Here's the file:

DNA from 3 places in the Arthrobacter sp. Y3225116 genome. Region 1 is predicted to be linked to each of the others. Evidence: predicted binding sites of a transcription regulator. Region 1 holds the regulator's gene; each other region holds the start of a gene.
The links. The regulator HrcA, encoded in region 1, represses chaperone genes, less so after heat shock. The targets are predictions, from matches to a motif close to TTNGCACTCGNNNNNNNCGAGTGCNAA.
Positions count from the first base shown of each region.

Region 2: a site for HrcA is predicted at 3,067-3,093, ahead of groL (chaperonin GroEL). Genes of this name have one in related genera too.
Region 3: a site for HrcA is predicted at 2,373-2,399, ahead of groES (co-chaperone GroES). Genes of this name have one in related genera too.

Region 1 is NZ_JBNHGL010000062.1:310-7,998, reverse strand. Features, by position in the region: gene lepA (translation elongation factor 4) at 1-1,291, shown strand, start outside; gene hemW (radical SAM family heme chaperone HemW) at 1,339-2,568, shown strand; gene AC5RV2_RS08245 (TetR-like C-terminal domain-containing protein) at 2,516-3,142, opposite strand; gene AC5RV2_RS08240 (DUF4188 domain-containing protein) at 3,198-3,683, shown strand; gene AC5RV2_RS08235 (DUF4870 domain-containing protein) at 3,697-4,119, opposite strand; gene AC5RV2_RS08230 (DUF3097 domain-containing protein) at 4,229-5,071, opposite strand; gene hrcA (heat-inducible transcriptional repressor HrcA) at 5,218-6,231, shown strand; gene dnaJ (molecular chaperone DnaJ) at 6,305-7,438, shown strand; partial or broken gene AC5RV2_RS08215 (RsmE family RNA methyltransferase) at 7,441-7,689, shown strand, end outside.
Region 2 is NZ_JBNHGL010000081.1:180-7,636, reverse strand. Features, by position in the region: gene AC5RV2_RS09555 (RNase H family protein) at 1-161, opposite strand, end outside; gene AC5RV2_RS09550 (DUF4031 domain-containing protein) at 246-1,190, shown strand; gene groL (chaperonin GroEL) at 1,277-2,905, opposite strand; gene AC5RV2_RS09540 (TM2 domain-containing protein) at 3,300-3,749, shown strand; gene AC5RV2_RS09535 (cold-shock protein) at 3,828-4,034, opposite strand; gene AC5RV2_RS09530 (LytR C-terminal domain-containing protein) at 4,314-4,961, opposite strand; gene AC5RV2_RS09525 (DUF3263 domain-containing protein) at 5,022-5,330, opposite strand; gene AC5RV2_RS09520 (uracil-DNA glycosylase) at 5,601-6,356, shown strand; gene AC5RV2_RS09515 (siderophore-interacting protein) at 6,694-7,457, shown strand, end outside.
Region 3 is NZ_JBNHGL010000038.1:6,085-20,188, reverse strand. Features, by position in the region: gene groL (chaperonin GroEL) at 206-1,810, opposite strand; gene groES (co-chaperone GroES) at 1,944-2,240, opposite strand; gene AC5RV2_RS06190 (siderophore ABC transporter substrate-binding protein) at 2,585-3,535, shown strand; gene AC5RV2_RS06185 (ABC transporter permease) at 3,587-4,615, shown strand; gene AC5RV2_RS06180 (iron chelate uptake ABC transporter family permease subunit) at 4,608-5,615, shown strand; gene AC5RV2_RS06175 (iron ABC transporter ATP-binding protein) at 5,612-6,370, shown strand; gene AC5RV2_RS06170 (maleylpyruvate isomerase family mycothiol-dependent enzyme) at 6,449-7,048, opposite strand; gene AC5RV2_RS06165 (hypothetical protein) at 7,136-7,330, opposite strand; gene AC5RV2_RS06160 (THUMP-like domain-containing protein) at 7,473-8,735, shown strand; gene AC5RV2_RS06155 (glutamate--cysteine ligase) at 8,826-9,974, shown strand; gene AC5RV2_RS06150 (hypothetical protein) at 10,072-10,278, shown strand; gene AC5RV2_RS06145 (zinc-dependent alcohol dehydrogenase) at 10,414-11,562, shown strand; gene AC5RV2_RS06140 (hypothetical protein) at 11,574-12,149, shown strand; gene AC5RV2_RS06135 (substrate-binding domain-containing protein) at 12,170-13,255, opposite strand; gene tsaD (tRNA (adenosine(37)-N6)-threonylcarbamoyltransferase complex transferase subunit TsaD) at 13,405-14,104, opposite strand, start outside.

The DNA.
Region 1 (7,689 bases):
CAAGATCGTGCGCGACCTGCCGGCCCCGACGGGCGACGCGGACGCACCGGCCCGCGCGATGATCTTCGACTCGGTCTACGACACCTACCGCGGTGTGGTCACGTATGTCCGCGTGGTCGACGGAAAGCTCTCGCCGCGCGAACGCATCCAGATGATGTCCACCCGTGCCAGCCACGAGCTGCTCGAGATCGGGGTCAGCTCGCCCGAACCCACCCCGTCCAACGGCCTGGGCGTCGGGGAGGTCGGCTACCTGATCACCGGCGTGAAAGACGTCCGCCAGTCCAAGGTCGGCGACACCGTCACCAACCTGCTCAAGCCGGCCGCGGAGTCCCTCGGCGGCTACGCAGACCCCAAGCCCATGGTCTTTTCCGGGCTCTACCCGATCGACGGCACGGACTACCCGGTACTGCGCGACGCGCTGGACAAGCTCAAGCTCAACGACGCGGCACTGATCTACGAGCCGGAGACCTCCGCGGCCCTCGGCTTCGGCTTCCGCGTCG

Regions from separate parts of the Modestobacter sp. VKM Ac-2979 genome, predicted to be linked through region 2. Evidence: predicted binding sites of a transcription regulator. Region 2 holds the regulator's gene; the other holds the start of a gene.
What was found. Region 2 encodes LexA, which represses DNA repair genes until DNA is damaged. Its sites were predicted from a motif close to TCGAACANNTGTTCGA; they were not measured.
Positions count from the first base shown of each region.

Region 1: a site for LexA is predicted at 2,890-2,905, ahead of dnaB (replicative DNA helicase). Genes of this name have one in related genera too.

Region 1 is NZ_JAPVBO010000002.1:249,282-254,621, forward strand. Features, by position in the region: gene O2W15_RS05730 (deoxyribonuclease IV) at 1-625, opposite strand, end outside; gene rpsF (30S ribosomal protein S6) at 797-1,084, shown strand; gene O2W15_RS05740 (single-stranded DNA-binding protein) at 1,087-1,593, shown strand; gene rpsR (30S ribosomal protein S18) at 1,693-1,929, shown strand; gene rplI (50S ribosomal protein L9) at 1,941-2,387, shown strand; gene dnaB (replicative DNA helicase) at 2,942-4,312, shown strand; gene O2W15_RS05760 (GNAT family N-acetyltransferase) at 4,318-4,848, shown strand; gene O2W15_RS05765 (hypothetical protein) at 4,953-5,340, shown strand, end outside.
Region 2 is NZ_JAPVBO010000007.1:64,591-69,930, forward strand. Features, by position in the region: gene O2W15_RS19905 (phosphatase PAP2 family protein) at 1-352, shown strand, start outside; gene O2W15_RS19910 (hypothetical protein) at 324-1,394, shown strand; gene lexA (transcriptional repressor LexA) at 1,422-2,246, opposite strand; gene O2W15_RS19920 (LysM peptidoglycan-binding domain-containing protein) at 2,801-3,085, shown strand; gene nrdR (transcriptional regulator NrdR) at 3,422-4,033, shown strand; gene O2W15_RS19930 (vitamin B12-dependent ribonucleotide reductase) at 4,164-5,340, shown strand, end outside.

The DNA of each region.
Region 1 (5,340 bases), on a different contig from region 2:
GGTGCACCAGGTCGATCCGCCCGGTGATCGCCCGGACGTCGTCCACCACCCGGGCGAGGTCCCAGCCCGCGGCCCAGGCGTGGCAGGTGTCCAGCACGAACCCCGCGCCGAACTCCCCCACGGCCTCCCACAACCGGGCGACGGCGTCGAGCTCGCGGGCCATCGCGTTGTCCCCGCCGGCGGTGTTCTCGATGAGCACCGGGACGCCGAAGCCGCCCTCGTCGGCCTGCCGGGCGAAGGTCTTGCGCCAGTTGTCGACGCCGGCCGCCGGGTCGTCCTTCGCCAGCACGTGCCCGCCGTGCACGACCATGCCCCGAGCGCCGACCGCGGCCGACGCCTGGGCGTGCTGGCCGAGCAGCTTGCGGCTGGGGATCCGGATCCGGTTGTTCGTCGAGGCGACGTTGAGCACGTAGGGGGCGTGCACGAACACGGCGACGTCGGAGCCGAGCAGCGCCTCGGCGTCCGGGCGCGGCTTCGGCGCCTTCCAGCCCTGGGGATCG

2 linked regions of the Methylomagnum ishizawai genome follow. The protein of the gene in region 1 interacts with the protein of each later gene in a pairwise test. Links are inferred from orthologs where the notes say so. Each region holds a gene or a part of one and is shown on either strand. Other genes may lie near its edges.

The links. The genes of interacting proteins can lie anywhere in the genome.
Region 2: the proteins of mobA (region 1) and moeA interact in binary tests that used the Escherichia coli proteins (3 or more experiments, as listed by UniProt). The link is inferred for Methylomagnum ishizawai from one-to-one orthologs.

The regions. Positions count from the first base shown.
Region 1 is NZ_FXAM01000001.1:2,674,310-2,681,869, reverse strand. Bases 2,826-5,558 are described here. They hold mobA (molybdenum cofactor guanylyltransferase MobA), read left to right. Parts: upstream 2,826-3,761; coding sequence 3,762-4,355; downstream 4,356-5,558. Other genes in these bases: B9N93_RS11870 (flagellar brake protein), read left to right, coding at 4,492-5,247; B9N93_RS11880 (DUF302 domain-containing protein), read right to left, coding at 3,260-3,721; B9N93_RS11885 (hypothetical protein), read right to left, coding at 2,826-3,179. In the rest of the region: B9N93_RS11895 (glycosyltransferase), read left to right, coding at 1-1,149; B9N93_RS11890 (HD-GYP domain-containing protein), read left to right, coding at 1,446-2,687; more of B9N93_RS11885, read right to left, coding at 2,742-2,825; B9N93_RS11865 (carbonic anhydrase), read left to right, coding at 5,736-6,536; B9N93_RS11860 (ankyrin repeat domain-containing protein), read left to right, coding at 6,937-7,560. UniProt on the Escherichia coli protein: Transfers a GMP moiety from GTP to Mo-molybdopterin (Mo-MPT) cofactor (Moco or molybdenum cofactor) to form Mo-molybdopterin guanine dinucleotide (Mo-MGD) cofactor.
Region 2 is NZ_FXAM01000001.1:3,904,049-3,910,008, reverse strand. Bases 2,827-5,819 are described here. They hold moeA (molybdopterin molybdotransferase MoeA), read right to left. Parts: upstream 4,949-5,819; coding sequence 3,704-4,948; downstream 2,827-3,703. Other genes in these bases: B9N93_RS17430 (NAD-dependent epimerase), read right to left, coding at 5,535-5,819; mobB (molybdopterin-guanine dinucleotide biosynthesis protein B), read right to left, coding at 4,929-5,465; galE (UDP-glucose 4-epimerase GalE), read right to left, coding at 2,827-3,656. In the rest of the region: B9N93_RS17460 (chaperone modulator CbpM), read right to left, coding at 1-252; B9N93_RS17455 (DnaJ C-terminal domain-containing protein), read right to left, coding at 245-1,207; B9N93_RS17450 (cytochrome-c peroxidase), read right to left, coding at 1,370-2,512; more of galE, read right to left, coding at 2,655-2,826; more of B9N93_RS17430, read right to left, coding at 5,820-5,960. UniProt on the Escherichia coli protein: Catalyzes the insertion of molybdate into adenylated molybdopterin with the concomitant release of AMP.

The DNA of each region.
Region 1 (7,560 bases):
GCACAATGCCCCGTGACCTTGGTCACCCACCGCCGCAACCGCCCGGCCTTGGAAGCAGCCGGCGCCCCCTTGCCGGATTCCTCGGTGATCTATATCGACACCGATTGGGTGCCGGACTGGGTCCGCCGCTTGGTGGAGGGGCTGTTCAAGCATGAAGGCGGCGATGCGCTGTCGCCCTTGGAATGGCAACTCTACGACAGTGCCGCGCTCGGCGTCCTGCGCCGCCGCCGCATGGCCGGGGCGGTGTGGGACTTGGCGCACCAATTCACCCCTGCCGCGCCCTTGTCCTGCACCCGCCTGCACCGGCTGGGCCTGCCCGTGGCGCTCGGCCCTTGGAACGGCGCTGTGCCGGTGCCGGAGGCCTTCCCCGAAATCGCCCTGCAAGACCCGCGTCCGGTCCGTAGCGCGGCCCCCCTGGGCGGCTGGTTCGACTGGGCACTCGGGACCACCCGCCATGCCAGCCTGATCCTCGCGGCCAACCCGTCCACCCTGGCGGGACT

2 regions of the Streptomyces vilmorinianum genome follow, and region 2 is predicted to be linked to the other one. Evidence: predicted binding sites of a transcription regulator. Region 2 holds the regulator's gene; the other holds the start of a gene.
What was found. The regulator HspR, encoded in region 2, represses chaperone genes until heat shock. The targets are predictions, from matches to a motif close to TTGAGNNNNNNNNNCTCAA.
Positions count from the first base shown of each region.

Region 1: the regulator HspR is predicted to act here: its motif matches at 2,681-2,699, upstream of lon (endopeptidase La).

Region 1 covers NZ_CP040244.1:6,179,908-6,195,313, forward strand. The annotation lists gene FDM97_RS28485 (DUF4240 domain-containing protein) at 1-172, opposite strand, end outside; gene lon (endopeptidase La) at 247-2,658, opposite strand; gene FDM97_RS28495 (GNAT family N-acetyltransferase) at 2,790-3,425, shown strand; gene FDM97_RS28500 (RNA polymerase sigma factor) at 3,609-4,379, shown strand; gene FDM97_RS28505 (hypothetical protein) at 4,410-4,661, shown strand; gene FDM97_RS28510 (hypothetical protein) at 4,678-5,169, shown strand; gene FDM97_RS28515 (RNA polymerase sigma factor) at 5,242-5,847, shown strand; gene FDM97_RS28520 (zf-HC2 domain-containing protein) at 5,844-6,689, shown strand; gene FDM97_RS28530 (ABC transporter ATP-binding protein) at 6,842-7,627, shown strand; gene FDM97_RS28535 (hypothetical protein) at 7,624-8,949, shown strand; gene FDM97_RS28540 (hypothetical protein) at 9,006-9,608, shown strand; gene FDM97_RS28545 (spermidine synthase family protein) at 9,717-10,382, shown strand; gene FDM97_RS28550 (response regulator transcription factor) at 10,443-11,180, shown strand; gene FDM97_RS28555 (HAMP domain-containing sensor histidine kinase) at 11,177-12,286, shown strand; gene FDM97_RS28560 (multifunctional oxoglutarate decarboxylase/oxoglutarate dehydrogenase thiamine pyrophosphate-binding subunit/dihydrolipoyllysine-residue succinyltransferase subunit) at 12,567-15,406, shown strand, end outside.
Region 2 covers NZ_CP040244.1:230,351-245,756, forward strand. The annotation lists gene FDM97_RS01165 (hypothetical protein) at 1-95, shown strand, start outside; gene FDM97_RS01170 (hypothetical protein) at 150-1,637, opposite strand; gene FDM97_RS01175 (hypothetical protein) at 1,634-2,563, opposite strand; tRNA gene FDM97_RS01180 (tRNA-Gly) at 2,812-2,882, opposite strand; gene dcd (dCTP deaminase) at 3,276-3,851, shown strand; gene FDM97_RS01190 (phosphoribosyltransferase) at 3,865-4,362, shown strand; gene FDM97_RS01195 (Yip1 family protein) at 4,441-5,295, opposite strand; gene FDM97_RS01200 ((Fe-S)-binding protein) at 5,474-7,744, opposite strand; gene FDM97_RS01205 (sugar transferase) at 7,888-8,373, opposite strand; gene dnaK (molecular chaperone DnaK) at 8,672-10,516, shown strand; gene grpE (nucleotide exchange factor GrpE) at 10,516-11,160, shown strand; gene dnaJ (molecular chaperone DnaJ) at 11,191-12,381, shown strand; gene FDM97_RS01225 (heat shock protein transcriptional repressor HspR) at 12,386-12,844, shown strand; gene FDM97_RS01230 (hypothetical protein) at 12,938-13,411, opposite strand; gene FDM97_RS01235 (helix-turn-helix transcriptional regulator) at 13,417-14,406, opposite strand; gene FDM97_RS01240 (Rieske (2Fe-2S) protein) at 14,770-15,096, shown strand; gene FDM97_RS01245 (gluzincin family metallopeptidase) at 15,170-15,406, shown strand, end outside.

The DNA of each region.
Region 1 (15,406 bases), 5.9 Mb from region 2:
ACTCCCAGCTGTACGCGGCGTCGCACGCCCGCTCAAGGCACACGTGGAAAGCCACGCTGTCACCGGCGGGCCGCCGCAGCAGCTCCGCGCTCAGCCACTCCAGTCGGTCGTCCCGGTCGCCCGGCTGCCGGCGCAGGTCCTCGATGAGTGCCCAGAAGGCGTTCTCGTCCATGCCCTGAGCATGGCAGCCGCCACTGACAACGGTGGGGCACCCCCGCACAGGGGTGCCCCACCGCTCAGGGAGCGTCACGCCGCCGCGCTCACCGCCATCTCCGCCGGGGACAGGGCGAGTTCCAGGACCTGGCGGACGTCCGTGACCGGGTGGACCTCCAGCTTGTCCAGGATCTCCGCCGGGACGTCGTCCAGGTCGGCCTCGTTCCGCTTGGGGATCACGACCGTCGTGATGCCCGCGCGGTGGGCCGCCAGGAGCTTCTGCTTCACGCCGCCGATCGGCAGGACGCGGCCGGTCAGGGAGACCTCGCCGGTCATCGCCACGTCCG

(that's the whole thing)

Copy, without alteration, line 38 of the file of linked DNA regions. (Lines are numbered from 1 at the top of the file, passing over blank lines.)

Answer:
ACTCCCAGCTGTACGCGGCGTCGCACGCCCGCTCAAGGCACACGTGGAAAGCCACGCTGTCACCGGCGGGCCGCCGCAGCAGCTCCGCGCTCAGCCACTCCAGTCGGTCGTCCCGGTCGCCCGGCTGCCGGCGCAGGTCCTCGATGAGTGCCCAGAAGGCGTTCTCGTCCATGCCCTGAGCATGGCAGCCGCCACTGACAACGGTGGGGCACCCCCGCACAGGGGTGCCCCACCGCTCAGGGAGCGTCACGCCGCCGCGCTCACCGCCATCTCCGCCGGGGACAGGGCGAGTTCCAGGACCTGGCGGACGTCCGTGACCGGGTGGACCTCCAGCTTGTCCAGGATCTCCGCCGGGACGTCGTCCAGGTCGGCCTCGTTCCGCTTGGGGATCACGACCGTCGTGATGCCCGCGCGGTGGGCCGCCAGGAGCTTCTGCTTCACGCCGCCGATCGGCAGGACGCGGCCGGTCAGGGAGACCTCGCCGGTCATCGCCACGTCCG